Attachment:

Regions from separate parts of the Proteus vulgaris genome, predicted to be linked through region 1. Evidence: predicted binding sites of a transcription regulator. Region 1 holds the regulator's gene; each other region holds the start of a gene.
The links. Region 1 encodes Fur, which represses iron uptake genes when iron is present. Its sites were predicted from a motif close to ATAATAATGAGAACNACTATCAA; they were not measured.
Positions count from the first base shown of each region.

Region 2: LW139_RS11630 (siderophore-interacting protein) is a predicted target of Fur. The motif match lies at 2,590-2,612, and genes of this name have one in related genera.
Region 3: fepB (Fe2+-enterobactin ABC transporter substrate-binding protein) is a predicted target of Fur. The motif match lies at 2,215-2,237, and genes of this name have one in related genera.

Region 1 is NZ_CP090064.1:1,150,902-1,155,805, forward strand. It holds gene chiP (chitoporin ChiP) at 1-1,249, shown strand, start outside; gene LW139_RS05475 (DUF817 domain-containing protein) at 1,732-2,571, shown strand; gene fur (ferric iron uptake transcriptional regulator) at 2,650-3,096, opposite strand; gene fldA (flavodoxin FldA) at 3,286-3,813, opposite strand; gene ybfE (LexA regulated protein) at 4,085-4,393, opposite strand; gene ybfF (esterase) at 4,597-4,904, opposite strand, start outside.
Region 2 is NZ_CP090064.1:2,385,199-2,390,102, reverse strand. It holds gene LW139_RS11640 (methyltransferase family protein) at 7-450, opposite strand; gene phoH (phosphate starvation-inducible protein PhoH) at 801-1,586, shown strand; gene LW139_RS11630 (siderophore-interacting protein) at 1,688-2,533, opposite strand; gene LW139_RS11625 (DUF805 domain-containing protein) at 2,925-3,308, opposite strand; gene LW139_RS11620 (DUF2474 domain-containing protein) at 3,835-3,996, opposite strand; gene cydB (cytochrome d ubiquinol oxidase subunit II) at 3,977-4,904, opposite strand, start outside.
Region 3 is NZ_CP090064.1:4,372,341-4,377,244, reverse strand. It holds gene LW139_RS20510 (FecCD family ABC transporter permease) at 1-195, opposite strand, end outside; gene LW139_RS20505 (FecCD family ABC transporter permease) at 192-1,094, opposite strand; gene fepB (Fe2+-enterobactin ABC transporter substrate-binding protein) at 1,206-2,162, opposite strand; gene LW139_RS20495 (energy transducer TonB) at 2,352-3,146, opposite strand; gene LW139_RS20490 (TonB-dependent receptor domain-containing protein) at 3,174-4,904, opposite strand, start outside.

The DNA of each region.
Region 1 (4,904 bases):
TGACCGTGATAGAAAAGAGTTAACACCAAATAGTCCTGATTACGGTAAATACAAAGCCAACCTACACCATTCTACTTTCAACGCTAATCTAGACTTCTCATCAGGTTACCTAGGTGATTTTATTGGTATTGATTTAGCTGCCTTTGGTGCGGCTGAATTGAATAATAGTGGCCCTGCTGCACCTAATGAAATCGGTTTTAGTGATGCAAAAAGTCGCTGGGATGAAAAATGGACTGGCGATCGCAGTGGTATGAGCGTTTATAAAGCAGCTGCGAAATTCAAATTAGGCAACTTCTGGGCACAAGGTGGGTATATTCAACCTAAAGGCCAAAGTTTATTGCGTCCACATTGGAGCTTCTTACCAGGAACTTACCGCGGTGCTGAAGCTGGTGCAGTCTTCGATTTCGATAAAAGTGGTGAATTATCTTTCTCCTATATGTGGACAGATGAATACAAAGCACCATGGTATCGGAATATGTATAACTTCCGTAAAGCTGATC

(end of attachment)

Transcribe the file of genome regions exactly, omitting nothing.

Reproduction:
Regions from separate parts of the Proteus vulgaris genome, predicted to be linked through region 1. Evidence: predicted binding sites of a transcription regulator. Region 1 holds the regulator's gene; each other region holds the start of a gene.
The links. Region 1 encodes Fur, which represses iron uptake genes when iron is present. Its sites were predicted from a motif close to ATAATAATGAGAACNACTATCAA; they were not measured.
Positions count from the first base shown of each region.

Region 2: LW139_RS11630 (siderophore-interacting protein) is a predicted target of Fur. The motif match lies at 2,590-2,612, and genes of this name have one in related genera.
Region 3: fepB (Fe2+-enterobactin ABC transporter substrate-binding protein) is a predicted target of Fur. The motif match lies at 2,215-2,237, and genes of this name have one in related genera.

Region 1 is NZ_CP090064.1:1,150,902-1,155,805, forward strand. It holds gene chiP (chitoporin ChiP) at 1-1,249, shown strand, start outside; gene LW139_RS05475 (DUF817 domain-containing protein) at 1,732-2,571, shown strand; gene fur (ferric iron uptake transcriptional regulator) at 2,650-3,096, opposite strand; gene fldA (flavodoxin FldA) at 3,286-3,813, opposite strand; gene ybfE (LexA regulated protein) at 4,085-4,393, opposite strand; gene ybfF (esterase) at 4,597-4,904, opposite strand, start outside.
Region 2 is NZ_CP090064.1:2,385,199-2,390,102, reverse strand. It holds gene LW139_RS11640 (methyltransferase family protein) at 7-450, opposite strand; gene phoH (phosphate starvation-inducible protein PhoH) at 801-1,586, shown strand; gene LW139_RS11630 (siderophore-interacting protein) at 1,688-2,533, opposite strand; gene LW139_RS11625 (DUF805 domain-containing protein) at 2,925-3,308, opposite strand; gene LW139_RS11620 (DUF2474 domain-containing protein) at 3,835-3,996, opposite strand; gene cydB (cytochrome d ubiquinol oxidase subunit II) at 3,977-4,904, opposite strand, start outside.
Region 3 is NZ_CP090064.1:4,372,341-4,377,244, reverse strand. It holds gene LW139_RS20510 (FecCD family ABC transporter permease) at 1-195, opposite strand, end outside; gene LW139_RS20505 (FecCD family ABC transporter permease) at 192-1,094, opposite strand; gene fepB (Fe2+-enterobactin ABC transporter substrate-binding protein) at 1,206-2,162, opposite strand; gene LW139_RS20495 (energy transducer TonB) at 2,352-3,146, opposite strand; gene LW139_RS20490 (TonB-dependent receptor domain-containing protein) at 3,174-4,904, opposite strand, start outside.

The DNA of each region.
Region 1 (4,904 bases):
TGACCGTGATAGAAAAGAGTTAACACCAAATAGTCCTGATTACGGTAAATACAAAGCCAACCTACACCATTCTACTTTCAACGCTAATCTAGACTTCTCATCAGGTTACCTAGGTGATTTTATTGGTATTGATTTAGCTGCCTTTGGTGCGGCTGAATTGAATAATAGTGGCCCTGCTGCACCTAATGAAATCGGTTTTAGTGATGCAAAAAGTCGCTGGGATGAAAAATGGACTGGCGATCGCAGTGGTATGAGCGTTTATAAAGCAGCTGCGAAATTCAAATTAGGCAACTTCTGGGCACAAGGTGGGTATATTCAACCTAAAGGCCAAAGTTTATTGCGTCCACATTGGAGCTTCTTACCAGGAACTTACCGCGGTGCTGAAGCTGGTGCAGTCTTCGATTTCGATAAAAGTGGTGAATTATCTTTCTCCTATATGTGGACAGATGAATACAAAGCACCATGGTATCGGAATATGTATAACTTCCGTAAAGCTGATC